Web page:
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ITB Berlin opens with a positive outlook

The artists are cheered on stage by the audience towards the end of the opening gala.

Artists on stage, in front of them the Royal Symphony Orchestra from the guest country Oman: the opening gala of ITB Berlin 2024 was a colourful celebration - multimedia spectacle included.

ITB Berlin opened with a highly positive outlook for the future. At the official opening ceremony on Monday evening in Berlin, all the speakers presented optimistic figures for the period immediately after the Covid pandemic. Framed by a spectacular multimedia show, they also appealed for tourism to exploit its bridge-building potential in a world that was becoming increasingly unstable.

“We are back“, said Dr. Mario Tobias, CEO of Messe Berlin GmbH, in front of 2,500 international representatives of politics and business. Hosting over 5,500 exhibitors from 170 countries, ITB Berlin stood for face-to-face dialogue between tourism stakeholders, which was indispensable despite all the progress made by digitalisation and AI.

Zurab Pololikashvili, Secretary-General of UN Tourism, added that in 2023 global tourist numbers had reached 1.3 billion, 34 per cent more than in 2022, and equal to 88 per cent of the volume in 2019. According to the tourism market research company Phocuswright, at close to two trillion dollars, turnover last year had returned to pre-pandemic levels.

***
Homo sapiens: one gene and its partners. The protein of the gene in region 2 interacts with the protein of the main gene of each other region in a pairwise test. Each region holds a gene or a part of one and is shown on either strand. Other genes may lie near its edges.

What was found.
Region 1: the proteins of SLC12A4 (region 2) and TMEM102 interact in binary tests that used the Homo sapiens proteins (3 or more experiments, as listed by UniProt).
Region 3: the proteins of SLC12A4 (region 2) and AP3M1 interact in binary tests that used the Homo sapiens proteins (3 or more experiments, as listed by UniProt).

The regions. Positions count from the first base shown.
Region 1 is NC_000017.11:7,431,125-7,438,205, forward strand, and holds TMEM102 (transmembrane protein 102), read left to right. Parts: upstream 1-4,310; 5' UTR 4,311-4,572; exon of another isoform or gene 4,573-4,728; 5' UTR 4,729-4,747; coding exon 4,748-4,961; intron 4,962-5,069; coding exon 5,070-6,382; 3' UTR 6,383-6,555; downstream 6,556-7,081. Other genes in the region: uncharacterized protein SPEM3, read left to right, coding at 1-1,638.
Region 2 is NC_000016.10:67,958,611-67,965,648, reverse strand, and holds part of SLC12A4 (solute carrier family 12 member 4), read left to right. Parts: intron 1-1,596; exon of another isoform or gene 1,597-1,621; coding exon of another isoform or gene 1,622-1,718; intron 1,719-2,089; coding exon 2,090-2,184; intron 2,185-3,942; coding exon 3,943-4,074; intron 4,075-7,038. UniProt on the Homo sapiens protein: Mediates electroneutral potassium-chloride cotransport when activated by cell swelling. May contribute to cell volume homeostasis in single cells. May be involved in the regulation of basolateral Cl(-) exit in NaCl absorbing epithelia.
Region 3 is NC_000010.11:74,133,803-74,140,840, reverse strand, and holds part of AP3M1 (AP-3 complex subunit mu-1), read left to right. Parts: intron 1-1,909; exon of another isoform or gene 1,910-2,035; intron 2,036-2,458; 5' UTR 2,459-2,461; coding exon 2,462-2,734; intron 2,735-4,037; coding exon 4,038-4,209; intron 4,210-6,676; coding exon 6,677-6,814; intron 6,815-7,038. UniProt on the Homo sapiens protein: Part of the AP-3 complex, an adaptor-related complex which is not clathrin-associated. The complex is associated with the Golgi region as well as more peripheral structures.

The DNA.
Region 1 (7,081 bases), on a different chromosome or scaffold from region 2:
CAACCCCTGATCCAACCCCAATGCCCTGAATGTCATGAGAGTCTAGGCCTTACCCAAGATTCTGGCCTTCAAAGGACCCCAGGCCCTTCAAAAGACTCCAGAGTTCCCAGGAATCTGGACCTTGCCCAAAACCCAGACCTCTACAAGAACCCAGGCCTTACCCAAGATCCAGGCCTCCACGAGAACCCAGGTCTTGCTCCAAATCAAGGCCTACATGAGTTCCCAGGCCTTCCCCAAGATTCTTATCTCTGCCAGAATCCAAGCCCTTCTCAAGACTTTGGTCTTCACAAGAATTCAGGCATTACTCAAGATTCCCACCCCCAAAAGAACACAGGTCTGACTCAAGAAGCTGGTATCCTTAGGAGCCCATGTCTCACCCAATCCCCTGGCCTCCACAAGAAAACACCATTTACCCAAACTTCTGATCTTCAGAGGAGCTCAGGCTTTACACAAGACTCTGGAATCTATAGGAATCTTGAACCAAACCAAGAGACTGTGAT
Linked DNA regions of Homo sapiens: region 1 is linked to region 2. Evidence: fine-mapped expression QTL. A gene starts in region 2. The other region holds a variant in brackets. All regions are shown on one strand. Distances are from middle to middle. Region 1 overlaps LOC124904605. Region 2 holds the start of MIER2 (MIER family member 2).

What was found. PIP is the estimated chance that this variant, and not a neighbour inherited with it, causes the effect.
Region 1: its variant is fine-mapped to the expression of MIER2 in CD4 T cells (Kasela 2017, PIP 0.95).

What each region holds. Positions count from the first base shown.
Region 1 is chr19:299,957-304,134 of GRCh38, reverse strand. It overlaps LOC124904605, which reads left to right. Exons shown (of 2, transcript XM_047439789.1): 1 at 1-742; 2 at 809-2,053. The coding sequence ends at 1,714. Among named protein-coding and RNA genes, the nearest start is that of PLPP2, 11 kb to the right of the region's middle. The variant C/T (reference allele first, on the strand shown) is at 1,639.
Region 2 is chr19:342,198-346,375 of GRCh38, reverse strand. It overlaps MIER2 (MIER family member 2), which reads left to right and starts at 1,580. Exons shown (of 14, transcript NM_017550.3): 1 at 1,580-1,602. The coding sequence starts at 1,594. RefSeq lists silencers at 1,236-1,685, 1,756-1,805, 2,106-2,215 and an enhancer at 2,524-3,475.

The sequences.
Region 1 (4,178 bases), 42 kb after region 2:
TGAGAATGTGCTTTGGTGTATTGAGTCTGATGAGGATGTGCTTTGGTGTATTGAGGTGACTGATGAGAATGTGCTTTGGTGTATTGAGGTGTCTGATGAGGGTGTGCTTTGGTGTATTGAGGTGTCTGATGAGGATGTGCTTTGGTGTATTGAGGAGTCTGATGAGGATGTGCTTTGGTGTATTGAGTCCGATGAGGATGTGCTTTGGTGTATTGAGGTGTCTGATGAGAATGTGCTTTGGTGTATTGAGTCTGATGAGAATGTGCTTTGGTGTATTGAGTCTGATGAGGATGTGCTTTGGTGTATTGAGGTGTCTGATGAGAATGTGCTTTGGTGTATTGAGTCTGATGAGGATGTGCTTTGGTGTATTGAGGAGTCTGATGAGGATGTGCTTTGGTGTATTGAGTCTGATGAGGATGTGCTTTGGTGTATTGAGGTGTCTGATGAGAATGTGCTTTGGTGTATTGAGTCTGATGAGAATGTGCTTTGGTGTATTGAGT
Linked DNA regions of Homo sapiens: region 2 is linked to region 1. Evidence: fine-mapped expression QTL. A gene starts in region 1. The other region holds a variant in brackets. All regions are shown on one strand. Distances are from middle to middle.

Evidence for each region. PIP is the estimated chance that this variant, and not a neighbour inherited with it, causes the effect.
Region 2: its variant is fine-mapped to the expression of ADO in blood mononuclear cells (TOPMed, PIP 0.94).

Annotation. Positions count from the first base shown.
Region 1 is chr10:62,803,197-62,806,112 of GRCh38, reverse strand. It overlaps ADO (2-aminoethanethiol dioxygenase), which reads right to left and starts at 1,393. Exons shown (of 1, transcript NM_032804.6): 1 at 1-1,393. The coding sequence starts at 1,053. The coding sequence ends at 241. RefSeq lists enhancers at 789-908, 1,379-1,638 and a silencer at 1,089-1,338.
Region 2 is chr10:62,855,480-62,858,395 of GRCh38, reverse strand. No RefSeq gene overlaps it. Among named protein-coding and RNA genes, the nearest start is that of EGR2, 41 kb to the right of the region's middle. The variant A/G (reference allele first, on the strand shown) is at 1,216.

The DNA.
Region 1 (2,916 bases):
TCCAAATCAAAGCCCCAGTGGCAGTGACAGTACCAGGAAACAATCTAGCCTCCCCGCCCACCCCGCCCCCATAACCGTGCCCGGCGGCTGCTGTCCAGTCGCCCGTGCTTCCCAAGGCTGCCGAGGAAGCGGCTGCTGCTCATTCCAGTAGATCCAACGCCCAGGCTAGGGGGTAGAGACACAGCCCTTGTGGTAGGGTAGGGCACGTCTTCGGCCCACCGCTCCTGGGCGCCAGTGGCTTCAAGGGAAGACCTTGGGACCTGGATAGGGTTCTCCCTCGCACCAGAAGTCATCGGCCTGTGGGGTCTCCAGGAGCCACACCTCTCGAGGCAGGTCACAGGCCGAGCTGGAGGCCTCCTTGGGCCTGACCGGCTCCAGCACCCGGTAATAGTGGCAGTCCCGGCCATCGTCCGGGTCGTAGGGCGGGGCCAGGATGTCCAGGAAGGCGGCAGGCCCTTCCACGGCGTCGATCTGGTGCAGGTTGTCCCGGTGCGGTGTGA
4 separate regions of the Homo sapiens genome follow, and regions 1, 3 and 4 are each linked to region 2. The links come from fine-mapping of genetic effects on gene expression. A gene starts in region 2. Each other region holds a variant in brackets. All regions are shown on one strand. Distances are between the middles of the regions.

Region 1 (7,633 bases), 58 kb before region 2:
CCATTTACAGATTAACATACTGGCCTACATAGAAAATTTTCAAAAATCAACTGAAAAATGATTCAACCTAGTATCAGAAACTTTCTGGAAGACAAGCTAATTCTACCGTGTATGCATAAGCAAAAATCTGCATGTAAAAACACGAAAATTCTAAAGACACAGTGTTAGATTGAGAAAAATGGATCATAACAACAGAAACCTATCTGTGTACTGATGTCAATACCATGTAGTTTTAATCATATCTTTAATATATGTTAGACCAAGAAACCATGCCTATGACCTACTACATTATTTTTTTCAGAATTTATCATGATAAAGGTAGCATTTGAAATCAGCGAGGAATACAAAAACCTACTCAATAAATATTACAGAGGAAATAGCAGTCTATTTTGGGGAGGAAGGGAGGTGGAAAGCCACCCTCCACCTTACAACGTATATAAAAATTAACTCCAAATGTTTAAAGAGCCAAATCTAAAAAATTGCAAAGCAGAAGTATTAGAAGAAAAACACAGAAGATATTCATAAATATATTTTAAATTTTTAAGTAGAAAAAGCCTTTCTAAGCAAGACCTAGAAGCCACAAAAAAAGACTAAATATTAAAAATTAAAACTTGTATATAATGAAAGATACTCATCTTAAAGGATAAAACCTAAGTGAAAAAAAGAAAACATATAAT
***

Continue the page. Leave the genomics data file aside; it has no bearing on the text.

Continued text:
Berlin’s Governing Mayor quoted the slogan of the 2006 World Cup – ’A time to make friends’ – noting that it applied to ITB Berlin. “We believe in tourism and ITB“, he said. Julia Simpson, CEO and president of the World Travel and Tourism Council (WTTC), remarked that without a significant increase in the use of sustainable fuels, tourism could not achieve its net zero goals.

Dieter Janecek, the Federal Government's Coordinator for Tourism, said it was encouraging to see that net zero had gained top priority in many countries. “Tourism can be part of the solution“ for confronting climate change, he said.

H.E. Salim Al Mahrouqi, Minister of Heritage and Tourism of Oman, the host country of ITB Berlin, noted the many thousands of years in history that Omani explorers and traders had undertaken travelling to unknown regions. He urged a greater effort to end the war between Russia and Ukraine and the suffering of millions of civilians in the Gaza Strip following Israel’s response to the terrorist attacks by Hamas. The qualities of the Middle East, including tourism there, could only come to the fore once the violence had ended.

The event was framed by a show featuring impressive images of Oman’s landscapes and cultural attractions, to the musical accompaniment of the Sultanate’s Royal Symphony Orchestra, which had flown in for the occasion.